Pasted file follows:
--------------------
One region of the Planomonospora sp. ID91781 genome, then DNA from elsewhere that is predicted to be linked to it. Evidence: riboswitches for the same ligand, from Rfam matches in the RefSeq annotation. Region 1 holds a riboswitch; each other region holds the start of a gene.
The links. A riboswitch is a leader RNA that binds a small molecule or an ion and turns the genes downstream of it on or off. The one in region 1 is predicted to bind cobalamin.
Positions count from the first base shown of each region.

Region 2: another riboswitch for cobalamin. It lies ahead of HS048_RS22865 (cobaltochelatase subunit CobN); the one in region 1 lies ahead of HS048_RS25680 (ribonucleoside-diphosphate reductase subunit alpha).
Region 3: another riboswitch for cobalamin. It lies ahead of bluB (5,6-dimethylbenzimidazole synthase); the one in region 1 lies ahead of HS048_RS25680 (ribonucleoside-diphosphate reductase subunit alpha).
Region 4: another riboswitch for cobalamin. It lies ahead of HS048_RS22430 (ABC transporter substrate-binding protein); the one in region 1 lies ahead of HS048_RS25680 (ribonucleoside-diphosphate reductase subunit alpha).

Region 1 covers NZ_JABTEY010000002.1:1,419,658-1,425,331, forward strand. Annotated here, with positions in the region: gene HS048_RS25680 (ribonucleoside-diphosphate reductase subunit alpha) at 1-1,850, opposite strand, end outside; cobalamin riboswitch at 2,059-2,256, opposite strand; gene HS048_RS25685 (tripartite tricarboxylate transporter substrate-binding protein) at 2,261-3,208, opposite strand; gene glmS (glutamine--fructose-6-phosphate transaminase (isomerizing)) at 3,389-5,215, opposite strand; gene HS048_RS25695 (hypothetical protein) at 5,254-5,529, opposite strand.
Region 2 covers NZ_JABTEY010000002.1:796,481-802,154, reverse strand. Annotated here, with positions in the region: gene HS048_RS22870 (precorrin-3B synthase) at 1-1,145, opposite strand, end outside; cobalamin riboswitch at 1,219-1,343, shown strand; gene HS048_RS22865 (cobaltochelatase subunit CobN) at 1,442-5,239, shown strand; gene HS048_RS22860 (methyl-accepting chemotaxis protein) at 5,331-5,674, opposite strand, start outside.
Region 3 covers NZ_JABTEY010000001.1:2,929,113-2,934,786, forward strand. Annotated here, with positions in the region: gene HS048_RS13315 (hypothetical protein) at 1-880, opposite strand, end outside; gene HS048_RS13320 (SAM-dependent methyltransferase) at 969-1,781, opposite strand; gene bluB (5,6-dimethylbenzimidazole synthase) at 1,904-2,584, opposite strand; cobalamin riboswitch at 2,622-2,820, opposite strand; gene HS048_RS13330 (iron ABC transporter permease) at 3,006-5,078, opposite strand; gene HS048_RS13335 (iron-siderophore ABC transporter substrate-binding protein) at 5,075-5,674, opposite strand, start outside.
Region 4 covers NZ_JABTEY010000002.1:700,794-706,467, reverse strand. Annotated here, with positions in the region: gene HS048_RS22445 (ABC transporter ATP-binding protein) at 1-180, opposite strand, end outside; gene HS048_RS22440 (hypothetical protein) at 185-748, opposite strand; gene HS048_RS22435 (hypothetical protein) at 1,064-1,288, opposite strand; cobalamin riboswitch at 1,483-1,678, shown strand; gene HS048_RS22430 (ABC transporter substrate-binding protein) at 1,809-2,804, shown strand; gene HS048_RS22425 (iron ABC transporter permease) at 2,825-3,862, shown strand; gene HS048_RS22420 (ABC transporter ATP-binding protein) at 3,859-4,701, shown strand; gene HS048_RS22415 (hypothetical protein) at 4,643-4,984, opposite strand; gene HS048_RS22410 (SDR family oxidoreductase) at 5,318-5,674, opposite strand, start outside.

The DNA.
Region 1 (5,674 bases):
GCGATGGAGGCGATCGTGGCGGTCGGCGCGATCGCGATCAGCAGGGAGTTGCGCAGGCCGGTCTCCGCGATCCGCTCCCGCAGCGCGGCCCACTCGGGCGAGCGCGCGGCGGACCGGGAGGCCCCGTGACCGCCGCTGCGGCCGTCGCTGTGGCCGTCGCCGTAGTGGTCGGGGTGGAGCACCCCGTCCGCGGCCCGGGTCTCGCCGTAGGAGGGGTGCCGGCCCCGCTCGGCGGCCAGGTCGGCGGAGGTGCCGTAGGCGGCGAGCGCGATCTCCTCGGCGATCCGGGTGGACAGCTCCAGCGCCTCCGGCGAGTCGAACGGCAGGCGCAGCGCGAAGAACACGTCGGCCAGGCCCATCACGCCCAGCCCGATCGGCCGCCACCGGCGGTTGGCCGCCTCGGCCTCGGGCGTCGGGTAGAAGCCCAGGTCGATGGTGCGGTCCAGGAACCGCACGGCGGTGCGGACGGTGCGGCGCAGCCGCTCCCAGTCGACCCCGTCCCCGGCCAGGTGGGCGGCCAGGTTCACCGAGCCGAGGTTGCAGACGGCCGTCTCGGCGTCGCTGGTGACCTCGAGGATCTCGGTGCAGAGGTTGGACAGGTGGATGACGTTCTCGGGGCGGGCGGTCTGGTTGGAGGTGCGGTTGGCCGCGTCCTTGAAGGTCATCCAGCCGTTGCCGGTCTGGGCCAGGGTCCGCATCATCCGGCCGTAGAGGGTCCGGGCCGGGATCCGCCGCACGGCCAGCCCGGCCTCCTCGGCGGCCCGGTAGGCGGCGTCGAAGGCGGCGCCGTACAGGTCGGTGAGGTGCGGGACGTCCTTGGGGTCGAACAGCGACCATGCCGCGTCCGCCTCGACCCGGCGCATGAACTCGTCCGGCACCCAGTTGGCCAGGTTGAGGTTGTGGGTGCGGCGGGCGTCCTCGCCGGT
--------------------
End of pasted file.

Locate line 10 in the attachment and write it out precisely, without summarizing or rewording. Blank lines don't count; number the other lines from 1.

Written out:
Region 4 covers NZ_JABTEY010000002.1:700,794-706,467, reverse strand. Annotated here, with positions in the region: gene HS048_RS22445 (ABC transporter ATP-binding protein) at 1-180, opposite strand, end outside; gene HS048_RS22440 (hypothetical protein) at 185-748, opposite strand; gene HS048_RS22435 (hypothetical protein) at 1,064-1,288, opposite strand; cobalamin riboswitch at 1,483-1,678, shown strand; gene HS048_RS22430 (ABC transporter substrate-binding protein) at 1,809-2,804, shown strand; gene HS048_RS22425 (iron ABC transporter permease) at 2,825-3,862, shown strand; gene HS048_RS22420 (ABC transporter ATP-binding protein) at 3,859-4,701, shown strand; gene HS048_RS22415 (hypothetical protein) at 4,643-4,984, opposite strand; gene HS048_RS22410 (SDR family oxidoreductase) at 5,318-5,674, opposite strand, start outside.